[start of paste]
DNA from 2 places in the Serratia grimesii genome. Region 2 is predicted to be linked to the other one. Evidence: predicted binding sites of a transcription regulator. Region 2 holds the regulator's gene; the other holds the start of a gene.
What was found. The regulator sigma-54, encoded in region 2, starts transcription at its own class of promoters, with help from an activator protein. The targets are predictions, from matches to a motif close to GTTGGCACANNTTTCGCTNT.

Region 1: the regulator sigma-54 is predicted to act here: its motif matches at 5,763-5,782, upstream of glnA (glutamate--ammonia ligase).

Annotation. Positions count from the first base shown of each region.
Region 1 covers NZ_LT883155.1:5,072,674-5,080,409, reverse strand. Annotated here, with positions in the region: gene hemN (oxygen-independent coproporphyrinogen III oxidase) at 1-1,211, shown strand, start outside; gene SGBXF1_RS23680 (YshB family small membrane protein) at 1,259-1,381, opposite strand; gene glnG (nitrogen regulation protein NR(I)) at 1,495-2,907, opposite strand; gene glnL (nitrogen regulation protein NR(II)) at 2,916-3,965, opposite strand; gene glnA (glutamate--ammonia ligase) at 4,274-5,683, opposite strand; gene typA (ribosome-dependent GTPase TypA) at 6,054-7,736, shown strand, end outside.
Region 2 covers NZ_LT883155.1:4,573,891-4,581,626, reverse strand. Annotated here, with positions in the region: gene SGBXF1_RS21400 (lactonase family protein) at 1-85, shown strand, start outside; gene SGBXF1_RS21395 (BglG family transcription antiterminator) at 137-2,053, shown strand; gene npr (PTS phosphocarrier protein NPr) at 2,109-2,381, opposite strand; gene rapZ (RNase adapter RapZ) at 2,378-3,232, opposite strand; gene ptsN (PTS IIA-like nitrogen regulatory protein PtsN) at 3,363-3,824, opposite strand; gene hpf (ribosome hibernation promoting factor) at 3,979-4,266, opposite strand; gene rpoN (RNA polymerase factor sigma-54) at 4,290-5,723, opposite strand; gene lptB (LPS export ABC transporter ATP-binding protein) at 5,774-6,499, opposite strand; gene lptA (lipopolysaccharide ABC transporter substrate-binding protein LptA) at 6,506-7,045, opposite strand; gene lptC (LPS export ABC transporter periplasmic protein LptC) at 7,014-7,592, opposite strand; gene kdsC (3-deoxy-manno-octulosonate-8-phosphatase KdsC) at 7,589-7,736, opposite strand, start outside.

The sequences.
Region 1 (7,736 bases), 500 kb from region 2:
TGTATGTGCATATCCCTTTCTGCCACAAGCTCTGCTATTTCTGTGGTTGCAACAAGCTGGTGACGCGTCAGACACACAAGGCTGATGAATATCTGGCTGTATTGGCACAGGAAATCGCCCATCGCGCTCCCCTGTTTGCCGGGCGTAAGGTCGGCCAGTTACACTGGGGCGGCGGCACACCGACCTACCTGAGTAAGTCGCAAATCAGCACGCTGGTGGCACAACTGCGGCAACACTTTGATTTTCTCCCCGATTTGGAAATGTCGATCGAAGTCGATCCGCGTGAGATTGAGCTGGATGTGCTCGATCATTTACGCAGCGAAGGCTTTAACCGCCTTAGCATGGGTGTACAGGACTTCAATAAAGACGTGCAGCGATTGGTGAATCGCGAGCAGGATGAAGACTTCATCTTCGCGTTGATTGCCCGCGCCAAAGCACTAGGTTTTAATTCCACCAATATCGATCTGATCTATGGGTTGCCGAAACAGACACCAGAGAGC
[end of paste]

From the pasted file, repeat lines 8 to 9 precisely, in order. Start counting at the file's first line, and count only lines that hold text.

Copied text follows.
Region 1 (7,736 bases), 500 kb from region 2:
TGTATGTGCATATCCCTTTCTGCCACAAGCTCTGCTATTTCTGTGGTTGCAACAAGCTGGTGACGCGTCAGACACACAAGGCTGATGAATATCTGGCTGTATTGGCACAGGAAATCGCCCATCGCGCTCCCCTGTTTGCCGGGCGTAAGGTCGGCCAGTTACACTGGGGCGGCGGCACACCGACCTACCTGAGTAAGTCGCAAATCAGCACGCTGGTGGCACAACTGCGGCAACACTTTGATTTTCTCCCCGATTTGGAAATGTCGATCGAAGTCGATCCGCGTGAGATTGAGCTGGATGTGCTCGATCATTTACGCAGCGAAGGCTTTAACCGCCTTAGCATGGGTGTACAGGACTTCAATAAAGACGTGCAGCGATTGGTGAATCGCGAGCAGGATGAAGACTTCATCTTCGCGTTGATTGCCCGCGCCAAAGCACTAGGTTTTAATTCCACCAATATCGATCTGATCTATGGGTTGCCGAAACAGACACCAGAGAGC